In late October of last year my cousin came down to Liberty Square, then home of a thriving Occupy Wall Street, to meet me for a drink. He arrived early so he could check things out for himself. I was eager to hear his impressions.

“What stood out to me,” he told me at a bar around the corner, “was how you all are recreating society—or creating a microcosm of society. It’s all there: a kitchen, a medical tent, a security force, a public library, and a whole alternative decision-making structure. It’s fascinating!”

Much has been made about the prefigurative aspects of Occupy Wall Street and the occupy encampments across the country, when they existed. The camps, for example, served as more than just a protest, more than just a tactic. Participants consciously prefigured the kind of society that they were striving to build. It was indeed a compelling moment for my cousin—or for any stranger—to witness. In the two months of the physical occupation of Liberty Square, newcomers like him could walk in off the street and join our world—could even speak up during a General Assembly meeting if they felt so moved. Everyone’s participation was welcomed. A modified consensus decision-making process is used in the General Assembly and in working group meetings so that decisions have to take into account everyone’s input and ideas, thus prefiguring a kind of direct democracy lacking in the wider world, particularly in the realm of mainstream politics.

“It’s kind of utopian,” my cousin suggested.

“I hope not!” I replied. Continue reading

Radicals and the 99%: Core and Mass Movement

This essay is a chapter in the new book from AK Press We Are Many: Critical Reflections on Movement Strategy from Occupation to Liberation. The book is 450 pages with contributions from 50 authors — most of whom have been active in Occupy Wall Street. Order it here!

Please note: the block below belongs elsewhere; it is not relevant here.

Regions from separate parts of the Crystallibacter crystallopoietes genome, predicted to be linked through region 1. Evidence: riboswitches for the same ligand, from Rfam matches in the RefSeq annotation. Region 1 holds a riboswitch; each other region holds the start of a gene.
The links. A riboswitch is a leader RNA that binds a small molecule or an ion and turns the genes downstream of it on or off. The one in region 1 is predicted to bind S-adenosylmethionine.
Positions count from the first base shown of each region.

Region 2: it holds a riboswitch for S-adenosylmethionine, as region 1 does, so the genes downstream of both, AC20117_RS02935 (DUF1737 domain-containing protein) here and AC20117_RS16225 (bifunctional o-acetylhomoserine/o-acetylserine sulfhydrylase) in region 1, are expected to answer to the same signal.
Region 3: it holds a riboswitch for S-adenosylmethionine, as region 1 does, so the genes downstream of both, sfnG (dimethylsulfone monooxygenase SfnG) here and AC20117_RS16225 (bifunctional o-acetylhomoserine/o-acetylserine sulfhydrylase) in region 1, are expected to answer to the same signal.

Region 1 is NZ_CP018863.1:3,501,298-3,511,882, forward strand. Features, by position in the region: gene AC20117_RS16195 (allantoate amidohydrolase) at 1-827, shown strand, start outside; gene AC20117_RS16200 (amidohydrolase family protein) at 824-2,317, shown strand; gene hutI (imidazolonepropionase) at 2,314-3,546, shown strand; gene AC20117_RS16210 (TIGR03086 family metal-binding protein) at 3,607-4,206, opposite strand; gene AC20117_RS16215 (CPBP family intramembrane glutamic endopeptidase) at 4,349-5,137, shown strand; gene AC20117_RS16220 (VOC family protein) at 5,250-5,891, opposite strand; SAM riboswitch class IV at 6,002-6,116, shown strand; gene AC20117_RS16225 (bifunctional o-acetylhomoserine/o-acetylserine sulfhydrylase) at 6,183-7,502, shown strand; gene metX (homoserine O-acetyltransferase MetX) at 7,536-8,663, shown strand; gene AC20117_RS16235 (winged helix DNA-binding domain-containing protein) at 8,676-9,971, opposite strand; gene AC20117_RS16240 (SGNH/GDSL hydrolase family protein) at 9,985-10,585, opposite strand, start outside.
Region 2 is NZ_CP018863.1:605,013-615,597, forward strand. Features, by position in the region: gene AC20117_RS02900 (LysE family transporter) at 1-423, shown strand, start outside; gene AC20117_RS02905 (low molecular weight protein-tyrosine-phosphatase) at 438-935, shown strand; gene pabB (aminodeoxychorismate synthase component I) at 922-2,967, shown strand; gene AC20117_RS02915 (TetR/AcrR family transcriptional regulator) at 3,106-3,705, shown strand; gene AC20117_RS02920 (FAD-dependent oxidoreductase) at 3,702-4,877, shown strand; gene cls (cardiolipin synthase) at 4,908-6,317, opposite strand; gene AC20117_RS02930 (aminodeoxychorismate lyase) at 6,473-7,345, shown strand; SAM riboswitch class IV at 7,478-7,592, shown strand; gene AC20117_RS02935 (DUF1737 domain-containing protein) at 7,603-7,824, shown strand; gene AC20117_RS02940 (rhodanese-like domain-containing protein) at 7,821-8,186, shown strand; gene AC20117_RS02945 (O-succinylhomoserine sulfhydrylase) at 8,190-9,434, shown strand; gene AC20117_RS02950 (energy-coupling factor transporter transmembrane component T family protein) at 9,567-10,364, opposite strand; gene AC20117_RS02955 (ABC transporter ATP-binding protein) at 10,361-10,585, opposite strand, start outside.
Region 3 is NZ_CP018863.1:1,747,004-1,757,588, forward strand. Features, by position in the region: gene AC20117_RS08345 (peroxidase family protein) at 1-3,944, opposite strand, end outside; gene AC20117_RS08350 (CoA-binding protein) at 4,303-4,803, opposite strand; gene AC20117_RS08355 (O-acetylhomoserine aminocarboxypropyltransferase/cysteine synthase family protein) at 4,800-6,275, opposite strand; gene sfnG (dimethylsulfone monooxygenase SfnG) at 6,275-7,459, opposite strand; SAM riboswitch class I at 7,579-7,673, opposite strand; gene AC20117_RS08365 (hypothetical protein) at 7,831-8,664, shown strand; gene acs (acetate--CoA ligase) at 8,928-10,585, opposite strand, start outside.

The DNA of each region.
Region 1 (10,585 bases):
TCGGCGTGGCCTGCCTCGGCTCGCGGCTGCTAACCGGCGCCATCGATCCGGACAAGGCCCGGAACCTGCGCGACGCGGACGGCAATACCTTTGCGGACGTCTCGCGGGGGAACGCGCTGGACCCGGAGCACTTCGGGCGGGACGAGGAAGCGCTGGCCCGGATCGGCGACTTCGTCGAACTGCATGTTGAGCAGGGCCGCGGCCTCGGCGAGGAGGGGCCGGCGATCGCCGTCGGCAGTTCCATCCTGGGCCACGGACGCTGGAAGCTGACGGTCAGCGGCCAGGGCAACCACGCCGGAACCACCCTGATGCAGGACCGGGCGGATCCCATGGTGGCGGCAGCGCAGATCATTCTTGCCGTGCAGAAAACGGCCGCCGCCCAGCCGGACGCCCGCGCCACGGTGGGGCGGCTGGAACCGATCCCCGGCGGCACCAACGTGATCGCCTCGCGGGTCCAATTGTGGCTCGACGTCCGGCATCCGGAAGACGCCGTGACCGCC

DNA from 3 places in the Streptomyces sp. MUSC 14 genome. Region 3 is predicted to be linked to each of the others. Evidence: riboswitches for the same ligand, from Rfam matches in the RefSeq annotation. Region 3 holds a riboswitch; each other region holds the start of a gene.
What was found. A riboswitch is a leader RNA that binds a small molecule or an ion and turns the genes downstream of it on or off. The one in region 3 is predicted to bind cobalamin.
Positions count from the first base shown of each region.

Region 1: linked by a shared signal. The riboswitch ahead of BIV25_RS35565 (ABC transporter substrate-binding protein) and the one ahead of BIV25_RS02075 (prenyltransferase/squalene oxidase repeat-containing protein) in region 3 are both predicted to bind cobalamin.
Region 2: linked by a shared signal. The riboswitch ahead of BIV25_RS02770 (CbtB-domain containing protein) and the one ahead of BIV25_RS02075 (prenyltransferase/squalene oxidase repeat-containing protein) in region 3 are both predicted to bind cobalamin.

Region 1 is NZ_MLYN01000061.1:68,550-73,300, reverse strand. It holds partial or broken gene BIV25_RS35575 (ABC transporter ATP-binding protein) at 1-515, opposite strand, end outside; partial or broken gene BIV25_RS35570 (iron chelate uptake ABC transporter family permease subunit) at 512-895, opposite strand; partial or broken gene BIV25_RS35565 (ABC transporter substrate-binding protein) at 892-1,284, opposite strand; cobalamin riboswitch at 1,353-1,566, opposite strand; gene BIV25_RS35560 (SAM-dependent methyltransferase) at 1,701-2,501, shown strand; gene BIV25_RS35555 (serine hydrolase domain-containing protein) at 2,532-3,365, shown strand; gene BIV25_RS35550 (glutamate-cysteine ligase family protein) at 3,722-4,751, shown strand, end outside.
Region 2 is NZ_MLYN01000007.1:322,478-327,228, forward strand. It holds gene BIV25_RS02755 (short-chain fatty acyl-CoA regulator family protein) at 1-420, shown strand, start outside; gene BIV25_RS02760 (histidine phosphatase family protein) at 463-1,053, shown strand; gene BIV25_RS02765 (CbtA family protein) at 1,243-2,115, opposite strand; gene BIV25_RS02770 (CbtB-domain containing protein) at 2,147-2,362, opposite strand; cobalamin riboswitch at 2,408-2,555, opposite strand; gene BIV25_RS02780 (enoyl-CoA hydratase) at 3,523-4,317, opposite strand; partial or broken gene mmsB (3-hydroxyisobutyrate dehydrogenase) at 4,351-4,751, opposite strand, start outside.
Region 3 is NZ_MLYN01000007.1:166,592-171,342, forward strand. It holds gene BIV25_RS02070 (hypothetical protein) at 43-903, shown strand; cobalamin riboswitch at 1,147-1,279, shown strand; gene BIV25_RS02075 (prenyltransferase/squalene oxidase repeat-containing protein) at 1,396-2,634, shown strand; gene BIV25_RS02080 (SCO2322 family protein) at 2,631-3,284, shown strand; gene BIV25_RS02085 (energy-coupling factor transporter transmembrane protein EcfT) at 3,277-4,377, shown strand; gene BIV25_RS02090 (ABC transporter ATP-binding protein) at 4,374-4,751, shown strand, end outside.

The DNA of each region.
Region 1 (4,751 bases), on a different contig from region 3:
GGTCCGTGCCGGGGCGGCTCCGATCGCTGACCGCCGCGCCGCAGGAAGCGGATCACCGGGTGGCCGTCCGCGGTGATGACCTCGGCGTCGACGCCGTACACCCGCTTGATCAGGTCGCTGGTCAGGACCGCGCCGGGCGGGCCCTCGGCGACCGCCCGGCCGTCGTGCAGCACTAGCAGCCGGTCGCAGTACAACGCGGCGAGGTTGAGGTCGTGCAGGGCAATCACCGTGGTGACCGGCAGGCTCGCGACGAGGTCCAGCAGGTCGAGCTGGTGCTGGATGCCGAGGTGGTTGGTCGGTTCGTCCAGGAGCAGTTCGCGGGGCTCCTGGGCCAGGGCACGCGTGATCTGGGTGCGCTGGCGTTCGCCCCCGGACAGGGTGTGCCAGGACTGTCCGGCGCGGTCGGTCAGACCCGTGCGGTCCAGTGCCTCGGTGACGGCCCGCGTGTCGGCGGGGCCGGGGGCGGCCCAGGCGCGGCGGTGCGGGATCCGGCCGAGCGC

Occupy Wall Street audaciously claimed to be a movement of “the 99%,” challenging the extreme consolidation of wealth and political power by the top one percent. Our opponents, however, claim that the 99% movement is little more than a handful of fringe radicals who are out of touch with mainstream America.

They’re not 100% wrong about us being radicals. Radicals played pivotal roles in initiating Occupy Wall Street. And radicals continue to pour an enormous amount of time, energy, creativity, and strategic thinking into this burgeoning movement.

What our opponents are wrong about is the equation of radical with fringe. The word radical literally means going to the root of something. Establishment forces use the label radical interchangeably with the disparaging label extremist—as a means to “otherize” the movement. But clearly the radicals did something right here. We flipped the script by framing the top 1% as the real extremists—as the people who are truly out of touch. By striking at the root of the problem and naming the primary culprit in our economic and democratic crises—by creating a defiant symbol on Wall Street’s doorstep—a new generation of young radicals has struck a chord with mainstream America. A movement that started as an audacious act by a committed core of radicals quickly and dramatically broadened its appeal.

Radicals will likely continue to play a crucial role in this movement. Throughout history the radicals have tended to be among those who give the most of their time and energy to movements for change. They tend to make up a large part of the movement’s core. As such, their contributions are absolutely indispensable.

However, successful movements need a lot more than a radical core. For every core participant who gives nearly everything of herself or himself, a strong movement needs a hundred more people in the next “tier” of participation—folks who are contributing something, while balancing other commitments in their lives. If we are to effectively challenge the most powerful institutions in the world (e.g. capitalism), we will need the active involvement of hundreds of thousands if not millions of people—folks who are willing to give something. If the core fails to involve a big enough next tier of participants, it will certainly fail to maintain effective engagement with the broader society. These “next tier” participants are not even the base, but rather the start of the base needed to accomplish our big-picture aims. Continue reading

We Are Many: #OWS Book Launch in NYC this Saturday (Sept.15)

Next week marks the one-year anniversary of Occupy Wall Street — the movement that took New York’s financial district by storm, rapidly swept across the nation, and dramatically shifted the dominant political discourse. AK Press is releasing their new book We Are Many: Reflections on Movement Strategy from Occupation to Liberation just in time for the anniversary — with the official book launch event happening at Bluestockings Books in NYC, this Saturday, September 15, starting at 7:30pm. Click here for details and here to RSVP on Facebook.